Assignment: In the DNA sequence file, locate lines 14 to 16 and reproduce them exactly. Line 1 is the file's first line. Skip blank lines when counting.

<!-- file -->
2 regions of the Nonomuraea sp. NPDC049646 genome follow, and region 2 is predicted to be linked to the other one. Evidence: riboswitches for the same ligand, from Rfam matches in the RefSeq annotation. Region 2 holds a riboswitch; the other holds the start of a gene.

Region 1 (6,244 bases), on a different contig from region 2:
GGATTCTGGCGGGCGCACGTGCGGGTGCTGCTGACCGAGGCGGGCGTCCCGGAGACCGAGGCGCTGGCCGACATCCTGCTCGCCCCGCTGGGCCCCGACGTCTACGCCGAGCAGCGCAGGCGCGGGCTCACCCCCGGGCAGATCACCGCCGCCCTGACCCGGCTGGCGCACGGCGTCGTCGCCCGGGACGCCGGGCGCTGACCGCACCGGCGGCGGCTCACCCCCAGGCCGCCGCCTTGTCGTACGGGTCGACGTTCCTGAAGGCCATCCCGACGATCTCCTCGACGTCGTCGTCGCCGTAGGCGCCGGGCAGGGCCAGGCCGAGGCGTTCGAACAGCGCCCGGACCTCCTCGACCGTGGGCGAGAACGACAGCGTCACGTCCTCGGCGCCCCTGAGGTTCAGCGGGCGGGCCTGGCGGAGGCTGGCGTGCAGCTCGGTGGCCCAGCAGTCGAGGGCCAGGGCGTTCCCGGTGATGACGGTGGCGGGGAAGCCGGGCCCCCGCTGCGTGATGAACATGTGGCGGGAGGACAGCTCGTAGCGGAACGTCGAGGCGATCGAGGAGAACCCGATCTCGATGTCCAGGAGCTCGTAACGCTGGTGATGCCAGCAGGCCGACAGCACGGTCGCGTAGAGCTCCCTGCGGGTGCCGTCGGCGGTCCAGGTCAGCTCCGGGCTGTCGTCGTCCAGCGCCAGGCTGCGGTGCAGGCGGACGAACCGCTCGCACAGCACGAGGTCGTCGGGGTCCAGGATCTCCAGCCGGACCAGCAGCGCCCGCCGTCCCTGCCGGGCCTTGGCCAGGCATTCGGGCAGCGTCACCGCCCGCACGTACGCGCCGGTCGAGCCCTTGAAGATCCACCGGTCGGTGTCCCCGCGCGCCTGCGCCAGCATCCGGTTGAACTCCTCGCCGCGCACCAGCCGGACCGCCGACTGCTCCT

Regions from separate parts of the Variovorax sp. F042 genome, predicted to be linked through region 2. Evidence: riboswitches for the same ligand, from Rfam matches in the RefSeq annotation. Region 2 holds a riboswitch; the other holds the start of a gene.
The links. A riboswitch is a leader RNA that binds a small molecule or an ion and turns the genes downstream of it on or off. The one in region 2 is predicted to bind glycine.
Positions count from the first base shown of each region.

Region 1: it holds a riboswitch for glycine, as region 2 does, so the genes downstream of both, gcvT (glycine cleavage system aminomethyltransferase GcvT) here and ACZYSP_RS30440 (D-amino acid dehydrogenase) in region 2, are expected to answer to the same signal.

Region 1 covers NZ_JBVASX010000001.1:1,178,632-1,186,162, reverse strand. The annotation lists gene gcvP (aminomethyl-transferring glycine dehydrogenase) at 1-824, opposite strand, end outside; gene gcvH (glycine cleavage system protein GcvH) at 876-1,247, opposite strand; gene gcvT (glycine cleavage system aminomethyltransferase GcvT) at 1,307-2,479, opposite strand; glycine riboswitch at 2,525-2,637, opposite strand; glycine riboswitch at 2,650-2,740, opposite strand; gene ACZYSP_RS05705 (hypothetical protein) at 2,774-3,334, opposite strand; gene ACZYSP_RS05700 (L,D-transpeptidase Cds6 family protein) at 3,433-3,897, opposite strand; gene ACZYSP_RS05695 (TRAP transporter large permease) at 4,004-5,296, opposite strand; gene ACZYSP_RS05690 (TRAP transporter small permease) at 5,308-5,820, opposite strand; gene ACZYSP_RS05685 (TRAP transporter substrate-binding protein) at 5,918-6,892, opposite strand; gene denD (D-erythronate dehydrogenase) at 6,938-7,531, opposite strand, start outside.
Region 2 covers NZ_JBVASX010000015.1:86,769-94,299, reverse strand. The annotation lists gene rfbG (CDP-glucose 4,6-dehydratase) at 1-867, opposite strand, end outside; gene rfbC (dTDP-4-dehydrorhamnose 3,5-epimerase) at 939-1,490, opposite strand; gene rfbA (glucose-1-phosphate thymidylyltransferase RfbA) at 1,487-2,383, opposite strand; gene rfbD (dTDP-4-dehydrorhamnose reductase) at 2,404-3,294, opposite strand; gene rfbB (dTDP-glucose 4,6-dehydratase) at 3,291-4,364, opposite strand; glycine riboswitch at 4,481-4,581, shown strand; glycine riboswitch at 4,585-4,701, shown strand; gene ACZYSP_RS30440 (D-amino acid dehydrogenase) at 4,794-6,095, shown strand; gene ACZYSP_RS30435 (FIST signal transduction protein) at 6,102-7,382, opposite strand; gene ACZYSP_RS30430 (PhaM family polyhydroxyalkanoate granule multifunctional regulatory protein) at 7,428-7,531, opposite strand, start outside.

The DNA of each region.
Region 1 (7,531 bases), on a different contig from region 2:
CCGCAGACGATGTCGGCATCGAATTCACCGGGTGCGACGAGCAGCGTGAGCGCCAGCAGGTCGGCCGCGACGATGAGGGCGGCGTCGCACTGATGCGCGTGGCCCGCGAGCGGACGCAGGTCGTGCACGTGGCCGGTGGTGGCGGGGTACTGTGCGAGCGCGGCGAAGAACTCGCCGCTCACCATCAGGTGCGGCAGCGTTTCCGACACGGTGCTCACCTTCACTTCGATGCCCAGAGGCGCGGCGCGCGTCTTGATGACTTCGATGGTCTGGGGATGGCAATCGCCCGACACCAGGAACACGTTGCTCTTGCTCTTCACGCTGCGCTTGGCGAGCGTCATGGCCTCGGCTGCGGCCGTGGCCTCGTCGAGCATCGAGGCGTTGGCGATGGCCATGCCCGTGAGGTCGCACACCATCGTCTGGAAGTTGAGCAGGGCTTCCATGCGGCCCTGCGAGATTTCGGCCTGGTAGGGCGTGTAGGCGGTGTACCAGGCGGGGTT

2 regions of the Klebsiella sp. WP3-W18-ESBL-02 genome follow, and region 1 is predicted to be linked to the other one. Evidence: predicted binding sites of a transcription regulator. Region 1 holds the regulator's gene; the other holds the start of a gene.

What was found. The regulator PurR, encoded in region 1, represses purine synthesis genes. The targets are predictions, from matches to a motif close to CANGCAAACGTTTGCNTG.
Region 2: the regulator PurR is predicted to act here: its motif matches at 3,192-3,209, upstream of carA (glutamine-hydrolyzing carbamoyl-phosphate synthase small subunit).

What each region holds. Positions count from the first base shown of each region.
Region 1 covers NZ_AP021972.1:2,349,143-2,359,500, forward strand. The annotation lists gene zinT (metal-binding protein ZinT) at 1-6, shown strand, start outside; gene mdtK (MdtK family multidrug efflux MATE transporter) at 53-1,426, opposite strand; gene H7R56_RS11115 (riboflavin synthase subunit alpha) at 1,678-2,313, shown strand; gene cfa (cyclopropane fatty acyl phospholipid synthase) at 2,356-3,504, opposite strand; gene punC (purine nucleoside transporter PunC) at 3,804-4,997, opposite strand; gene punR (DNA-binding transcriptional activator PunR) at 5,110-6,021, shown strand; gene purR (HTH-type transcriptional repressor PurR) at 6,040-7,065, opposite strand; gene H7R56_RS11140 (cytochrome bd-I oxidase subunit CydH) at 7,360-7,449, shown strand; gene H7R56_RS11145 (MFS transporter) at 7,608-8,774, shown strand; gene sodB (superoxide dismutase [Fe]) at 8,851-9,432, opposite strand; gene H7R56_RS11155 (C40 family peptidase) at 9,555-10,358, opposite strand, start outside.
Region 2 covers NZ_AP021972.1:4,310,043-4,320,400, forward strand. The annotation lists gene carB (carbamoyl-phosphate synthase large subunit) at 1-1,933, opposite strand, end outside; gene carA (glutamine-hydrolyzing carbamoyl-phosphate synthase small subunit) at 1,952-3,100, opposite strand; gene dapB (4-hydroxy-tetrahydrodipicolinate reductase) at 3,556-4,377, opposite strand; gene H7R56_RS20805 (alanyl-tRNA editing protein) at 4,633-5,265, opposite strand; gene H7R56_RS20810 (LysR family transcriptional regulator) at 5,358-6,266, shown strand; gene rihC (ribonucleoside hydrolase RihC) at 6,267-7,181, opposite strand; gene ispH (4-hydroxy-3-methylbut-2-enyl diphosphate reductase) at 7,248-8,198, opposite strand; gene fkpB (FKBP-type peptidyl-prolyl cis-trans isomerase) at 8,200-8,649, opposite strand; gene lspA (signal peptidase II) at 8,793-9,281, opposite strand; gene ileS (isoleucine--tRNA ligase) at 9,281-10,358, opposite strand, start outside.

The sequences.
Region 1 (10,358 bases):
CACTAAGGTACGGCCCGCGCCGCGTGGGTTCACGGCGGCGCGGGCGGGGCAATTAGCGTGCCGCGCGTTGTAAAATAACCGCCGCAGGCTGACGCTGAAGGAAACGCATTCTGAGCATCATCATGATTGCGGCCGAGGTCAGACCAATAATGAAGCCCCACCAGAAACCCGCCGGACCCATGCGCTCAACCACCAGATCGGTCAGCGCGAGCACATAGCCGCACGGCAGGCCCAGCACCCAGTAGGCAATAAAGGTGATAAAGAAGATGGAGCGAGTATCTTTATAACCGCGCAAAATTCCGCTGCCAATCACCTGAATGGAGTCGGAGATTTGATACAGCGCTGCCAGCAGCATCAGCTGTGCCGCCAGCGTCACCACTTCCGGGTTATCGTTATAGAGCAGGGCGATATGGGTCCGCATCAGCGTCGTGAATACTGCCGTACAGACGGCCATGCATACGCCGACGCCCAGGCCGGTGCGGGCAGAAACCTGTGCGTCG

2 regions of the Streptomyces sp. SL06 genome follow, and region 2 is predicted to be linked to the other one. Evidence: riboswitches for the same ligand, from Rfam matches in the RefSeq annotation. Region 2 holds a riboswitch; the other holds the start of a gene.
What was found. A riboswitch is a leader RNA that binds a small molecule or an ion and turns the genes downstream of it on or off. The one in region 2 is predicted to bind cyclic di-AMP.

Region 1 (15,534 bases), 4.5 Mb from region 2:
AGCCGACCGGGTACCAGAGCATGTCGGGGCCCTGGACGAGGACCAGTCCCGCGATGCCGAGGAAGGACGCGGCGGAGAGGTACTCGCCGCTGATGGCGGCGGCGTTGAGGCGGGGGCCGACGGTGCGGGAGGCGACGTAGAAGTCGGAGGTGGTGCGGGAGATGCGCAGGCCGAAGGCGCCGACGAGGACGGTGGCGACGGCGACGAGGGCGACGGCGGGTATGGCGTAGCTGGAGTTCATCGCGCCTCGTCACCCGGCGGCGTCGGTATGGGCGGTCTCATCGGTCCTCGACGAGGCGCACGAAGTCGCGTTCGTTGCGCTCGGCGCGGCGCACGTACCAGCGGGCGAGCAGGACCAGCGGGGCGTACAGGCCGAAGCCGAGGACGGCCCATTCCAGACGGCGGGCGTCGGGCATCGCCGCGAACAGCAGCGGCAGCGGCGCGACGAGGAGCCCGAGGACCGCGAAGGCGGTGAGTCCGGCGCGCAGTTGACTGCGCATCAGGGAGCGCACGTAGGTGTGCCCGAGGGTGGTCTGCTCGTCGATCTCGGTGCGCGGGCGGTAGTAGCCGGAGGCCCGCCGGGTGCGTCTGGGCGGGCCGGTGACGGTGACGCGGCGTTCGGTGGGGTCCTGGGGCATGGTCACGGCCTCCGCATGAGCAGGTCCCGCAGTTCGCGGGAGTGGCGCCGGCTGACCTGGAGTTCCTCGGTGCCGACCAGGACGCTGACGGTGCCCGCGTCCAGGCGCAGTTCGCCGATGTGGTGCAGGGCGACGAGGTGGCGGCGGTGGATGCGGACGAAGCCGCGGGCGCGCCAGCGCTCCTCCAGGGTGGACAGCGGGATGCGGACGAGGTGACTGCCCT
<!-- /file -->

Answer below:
What was found. The regulator PurR, encoded in region 1, represses purine synthesis genes. The targets are predictions, from matches to a motif close to CANGCAAACGTTTGCNTG.
Region 2: the regulator PurR is predicted to act here: its motif matches at 3,192-3,209, upstream of carA (glutamine-hydrolyzing carbamoyl-phosphate synthase small subunit).

What each region holds. Positions count from the first base shown of each region.